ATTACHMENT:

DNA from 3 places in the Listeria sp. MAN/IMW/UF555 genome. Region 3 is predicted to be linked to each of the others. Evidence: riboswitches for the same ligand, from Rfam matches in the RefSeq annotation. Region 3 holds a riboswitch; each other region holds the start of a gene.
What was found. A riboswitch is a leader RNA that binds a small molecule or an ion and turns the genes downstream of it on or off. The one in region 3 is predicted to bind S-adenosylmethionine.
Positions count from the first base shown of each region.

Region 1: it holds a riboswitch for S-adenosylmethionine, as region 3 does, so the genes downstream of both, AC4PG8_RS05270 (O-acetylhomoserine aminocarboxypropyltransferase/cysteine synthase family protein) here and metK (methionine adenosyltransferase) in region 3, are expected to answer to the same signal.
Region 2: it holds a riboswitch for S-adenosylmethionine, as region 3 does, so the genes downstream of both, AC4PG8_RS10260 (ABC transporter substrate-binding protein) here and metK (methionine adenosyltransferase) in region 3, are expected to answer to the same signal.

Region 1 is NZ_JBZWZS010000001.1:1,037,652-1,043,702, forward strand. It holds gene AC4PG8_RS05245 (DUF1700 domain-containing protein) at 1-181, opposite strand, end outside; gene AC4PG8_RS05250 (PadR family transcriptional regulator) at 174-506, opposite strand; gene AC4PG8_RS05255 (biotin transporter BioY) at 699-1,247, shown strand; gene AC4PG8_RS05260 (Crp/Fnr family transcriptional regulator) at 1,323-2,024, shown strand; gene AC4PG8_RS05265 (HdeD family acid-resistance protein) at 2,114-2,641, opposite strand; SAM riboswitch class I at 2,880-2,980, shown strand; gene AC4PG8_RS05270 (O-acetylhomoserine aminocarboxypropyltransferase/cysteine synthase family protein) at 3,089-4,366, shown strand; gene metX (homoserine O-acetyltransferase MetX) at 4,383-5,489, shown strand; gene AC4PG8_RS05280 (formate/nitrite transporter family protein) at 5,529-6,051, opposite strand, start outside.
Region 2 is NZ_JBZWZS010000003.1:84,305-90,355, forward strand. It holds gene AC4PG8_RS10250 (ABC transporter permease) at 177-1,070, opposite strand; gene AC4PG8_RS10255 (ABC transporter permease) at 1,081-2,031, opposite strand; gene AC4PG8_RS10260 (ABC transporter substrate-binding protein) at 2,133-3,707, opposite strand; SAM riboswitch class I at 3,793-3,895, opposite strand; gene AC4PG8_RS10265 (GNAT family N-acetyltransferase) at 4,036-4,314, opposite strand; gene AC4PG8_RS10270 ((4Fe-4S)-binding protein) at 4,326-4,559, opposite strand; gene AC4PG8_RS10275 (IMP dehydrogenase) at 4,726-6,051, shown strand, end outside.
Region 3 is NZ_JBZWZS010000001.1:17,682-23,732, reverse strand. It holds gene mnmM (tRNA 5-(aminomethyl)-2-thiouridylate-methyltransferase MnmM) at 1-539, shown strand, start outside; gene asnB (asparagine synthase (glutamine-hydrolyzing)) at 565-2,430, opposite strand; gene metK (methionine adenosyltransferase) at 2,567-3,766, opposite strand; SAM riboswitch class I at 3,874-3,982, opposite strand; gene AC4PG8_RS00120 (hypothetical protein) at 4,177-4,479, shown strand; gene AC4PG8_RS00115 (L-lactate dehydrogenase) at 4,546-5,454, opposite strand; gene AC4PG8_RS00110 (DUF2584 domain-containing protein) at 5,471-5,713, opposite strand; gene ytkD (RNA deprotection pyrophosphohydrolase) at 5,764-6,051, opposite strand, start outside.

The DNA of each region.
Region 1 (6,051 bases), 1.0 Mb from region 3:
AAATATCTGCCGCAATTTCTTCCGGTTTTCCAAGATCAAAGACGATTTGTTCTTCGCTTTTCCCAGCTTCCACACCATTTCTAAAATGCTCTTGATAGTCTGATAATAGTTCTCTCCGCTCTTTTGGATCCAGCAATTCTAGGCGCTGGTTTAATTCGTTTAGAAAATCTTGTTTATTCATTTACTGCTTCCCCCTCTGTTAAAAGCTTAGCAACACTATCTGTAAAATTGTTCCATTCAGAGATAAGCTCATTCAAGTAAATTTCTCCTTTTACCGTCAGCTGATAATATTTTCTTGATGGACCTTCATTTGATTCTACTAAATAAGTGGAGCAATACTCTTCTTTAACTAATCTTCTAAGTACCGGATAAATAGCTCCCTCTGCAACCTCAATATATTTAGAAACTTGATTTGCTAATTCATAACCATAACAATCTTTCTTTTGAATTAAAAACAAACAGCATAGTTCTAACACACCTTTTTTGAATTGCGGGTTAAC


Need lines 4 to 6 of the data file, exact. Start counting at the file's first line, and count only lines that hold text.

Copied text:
Region 1: it holds a riboswitch for S-adenosylmethionine, as region 3 does, so the genes downstream of both, AC4PG8_RS05270 (O-acetylhomoserine aminocarboxypropyltransferase/cysteine synthase family protein) here and metK (methionine adenosyltransferase) in region 3, are expected to answer to the same signal.
Region 2: it holds a riboswitch for S-adenosylmethionine, as region 3 does, so the genes downstream of both, AC4PG8_RS10260 (ABC transporter substrate-binding protein) here and metK (methionine adenosyltransferase) in region 3, are expected to answer to the same signal.

Region 1 is NZ_JBZWZS010000001.1:1,037,652-1,043,702, forward strand. It holds gene AC4PG8_RS05245 (DUF1700 domain-containing protein) at 1-181, opposite strand, end outside; gene AC4PG8_RS05250 (PadR family transcriptional regulator) at 174-506, opposite strand; gene AC4PG8_RS05255 (biotin transporter BioY) at 699-1,247, shown strand; gene AC4PG8_RS05260 (Crp/Fnr family transcriptional regulator) at 1,323-2,024, shown strand; gene AC4PG8_RS05265 (HdeD family acid-resistance protein) at 2,114-2,641, opposite strand; SAM riboswitch class I at 2,880-2,980, shown strand; gene AC4PG8_RS05270 (O-acetylhomoserine aminocarboxypropyltransferase/cysteine synthase family protein) at 3,089-4,366, shown strand; gene metX (homoserine O-acetyltransferase MetX) at 4,383-5,489, shown strand; gene AC4PG8_RS05280 (formate/nitrite transporter family protein) at 5,529-6,051, opposite strand, start outside.